Leading on from the earlier unit of costs, this half-term looks at the costs of labour and how wages are determined.  Students will need to understand and calculate gross and net profit. This term will also look at the financial markets and the roles of banks.  This leads to the next unit which looks at the economy as a whole. When we do monetary policy in Year 11, it will build on this unit of work.

 

Half Term 2 - Economic Growth

The first of the macro topics and macro economic objectives.  Economic growth affects all of the other macro-objectives and it is therefore important that this is taught first.

 

Half Term 3 - Unemployment

Second macroeconomic objective.  We talk about how economic growth and a fall in economic growth could affect unemployment.

 

Half Term 4 - Distribution of income and wealth and inflation

Third macro-economic objective.  We talk about how economic growth causes inflation.  We then develop this to understand how an increase in inflation and the previous economic objectives can have an impact on the distribution of income.

 

Half Term 5 - Fiscal policy

Macro-economic policy which is used to control the macro-economic objectives covered from Half Term 2 to Half Term 4.

 

Half Term 6 - Revision

Revise everything for a paper one mock exam in June.

This looks to take all the theory learnt to date and bring it together using exam practice skills and analysis and evaluation which have been developed so far over the course.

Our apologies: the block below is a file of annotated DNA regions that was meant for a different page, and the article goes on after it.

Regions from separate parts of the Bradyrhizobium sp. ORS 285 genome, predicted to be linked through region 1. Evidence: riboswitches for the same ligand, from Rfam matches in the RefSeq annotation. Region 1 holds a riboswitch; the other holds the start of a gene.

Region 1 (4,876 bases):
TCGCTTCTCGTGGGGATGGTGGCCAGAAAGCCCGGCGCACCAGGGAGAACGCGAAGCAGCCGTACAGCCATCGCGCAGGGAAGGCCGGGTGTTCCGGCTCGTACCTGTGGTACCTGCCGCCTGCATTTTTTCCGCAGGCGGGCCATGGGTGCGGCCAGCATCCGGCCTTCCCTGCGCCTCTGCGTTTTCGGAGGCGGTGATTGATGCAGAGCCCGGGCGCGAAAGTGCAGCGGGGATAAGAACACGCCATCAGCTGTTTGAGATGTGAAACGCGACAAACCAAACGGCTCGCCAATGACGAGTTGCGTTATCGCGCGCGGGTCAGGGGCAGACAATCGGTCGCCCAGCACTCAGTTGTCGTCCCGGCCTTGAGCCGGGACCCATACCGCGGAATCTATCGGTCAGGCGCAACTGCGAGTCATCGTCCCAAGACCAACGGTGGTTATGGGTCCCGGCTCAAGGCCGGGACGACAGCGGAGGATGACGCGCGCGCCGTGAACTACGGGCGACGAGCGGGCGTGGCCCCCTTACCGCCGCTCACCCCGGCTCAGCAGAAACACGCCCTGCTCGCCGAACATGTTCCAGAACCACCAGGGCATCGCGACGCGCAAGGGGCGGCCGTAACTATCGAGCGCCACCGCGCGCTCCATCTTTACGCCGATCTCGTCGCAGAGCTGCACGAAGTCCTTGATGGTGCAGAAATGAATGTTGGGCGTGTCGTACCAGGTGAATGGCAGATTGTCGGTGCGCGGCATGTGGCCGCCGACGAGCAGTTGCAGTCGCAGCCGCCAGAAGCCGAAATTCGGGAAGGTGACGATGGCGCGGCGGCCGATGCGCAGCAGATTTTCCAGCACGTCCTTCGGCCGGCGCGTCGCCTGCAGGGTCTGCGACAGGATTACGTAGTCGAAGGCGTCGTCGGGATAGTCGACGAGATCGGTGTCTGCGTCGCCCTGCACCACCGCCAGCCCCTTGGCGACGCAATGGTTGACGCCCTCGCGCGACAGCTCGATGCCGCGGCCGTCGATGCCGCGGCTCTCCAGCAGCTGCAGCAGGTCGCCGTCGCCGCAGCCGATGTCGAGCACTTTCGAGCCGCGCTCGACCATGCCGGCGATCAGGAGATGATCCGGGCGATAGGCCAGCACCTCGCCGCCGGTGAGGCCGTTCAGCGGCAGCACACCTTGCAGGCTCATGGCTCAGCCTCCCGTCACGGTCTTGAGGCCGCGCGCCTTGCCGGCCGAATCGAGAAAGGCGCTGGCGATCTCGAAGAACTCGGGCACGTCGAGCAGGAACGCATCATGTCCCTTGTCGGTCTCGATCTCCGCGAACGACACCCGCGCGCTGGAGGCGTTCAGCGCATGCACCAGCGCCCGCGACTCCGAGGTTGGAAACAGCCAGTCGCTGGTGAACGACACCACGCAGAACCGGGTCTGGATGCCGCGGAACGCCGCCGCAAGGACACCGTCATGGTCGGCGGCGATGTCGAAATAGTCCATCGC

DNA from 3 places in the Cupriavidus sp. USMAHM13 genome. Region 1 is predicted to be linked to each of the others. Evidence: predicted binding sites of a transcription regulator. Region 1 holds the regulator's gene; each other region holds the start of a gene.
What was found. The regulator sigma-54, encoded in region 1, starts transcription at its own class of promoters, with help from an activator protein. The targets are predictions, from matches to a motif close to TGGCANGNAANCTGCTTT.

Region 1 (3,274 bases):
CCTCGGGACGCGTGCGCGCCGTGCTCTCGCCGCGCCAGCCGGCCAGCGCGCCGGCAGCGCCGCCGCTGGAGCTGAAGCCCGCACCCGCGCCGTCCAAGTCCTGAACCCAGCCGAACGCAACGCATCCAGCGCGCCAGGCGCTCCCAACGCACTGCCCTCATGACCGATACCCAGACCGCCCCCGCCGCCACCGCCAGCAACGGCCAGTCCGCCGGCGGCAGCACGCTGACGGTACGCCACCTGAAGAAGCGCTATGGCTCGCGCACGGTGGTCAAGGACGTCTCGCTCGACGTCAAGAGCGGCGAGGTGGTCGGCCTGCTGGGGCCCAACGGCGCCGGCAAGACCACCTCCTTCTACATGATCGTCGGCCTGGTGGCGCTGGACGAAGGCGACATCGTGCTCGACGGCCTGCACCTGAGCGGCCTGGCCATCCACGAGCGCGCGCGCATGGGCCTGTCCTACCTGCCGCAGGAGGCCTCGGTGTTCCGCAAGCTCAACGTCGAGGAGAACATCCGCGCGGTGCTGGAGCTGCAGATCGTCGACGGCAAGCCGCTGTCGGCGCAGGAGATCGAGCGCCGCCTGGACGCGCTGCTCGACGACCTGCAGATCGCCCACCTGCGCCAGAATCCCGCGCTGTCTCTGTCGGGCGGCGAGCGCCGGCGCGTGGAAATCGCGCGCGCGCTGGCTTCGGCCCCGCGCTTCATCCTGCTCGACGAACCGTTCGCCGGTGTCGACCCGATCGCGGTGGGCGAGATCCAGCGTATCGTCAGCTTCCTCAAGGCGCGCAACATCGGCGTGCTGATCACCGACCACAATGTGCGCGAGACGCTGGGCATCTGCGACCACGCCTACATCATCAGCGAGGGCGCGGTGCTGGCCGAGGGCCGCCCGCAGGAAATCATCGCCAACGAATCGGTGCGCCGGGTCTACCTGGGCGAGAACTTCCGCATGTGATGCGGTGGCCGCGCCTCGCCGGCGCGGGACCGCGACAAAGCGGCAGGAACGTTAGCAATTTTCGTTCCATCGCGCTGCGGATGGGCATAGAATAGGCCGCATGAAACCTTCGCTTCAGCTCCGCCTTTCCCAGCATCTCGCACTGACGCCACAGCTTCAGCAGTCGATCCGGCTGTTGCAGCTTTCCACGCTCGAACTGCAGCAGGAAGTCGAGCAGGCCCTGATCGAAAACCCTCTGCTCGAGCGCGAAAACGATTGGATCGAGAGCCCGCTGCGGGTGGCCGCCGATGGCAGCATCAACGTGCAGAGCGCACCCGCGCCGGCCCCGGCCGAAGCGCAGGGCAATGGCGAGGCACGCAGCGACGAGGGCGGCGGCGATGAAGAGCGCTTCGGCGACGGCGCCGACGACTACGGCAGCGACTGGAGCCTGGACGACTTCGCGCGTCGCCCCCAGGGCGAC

Year 11 sequence of lessons

Half Term 1 - Monetary policy and supply-side policy and limitations of markets (externalities)

Macro-economic policy which is used to control the macro-economic objectives covered from half-term 2 to half-term 4

Also covers topic of externalities and government intervention which is a difficult topic to understand.  This is the reason it is taught in year 11 and much later in the course. This is a topic students will struggle with.

 

Half Term 2 - International trade

Moves into international trade and the last topic.  This can be difficult for students to understand. Starts with a ‘gentle’ intro into what international trade is and the difference between imports and exports.

 

Half Term 3 - BoP and exchange rates

THE most difficult topic.  Spend a great deal of time on this .  Students struggle with the Balance of Payments concept.  We link it in with economic growth and the macro variables such as inflation and how this affect imports and exports.  The topic of exchange rates is used to explain how the exchange rate can affect the balance of payments and this is the reason why they are taught alongside each other in this topic.

 

Half Term 4 - Globalisation

The impact of globalisation on consumers, firms and the economy.  This leads on for the topic of international trade.

 

Half Term 5 - Exam prep

Preparation for mock exam (paper 2). Brings everything together and we focus on the 6-mark questions of analysis and evaluation at this stage.

 

Half Term 6 - Exam

Year 12 sequence of lessons

Year 12 

Subject

Half Term 1 

Half Term 2 

Half Term 3 

Half Term 4 

Half Term 5

Half Term 6

Economics (micro)

Economic Problem, PPF and specialisation and division of labour

Price mechanism and elasticities


 

Market failure and externalities, public goods and information gaps

Government intervention and government failure 

Consolidation; PPE preparation; feedback from PPE

Introduction to Year 13: Growth; Costs and Revenues. Objectives of the firm

Why we sequence the scheme of work this way

To give students a basic understanding of the basic economic problems of scarcity and choice.  Builds on the notions of opportunity cost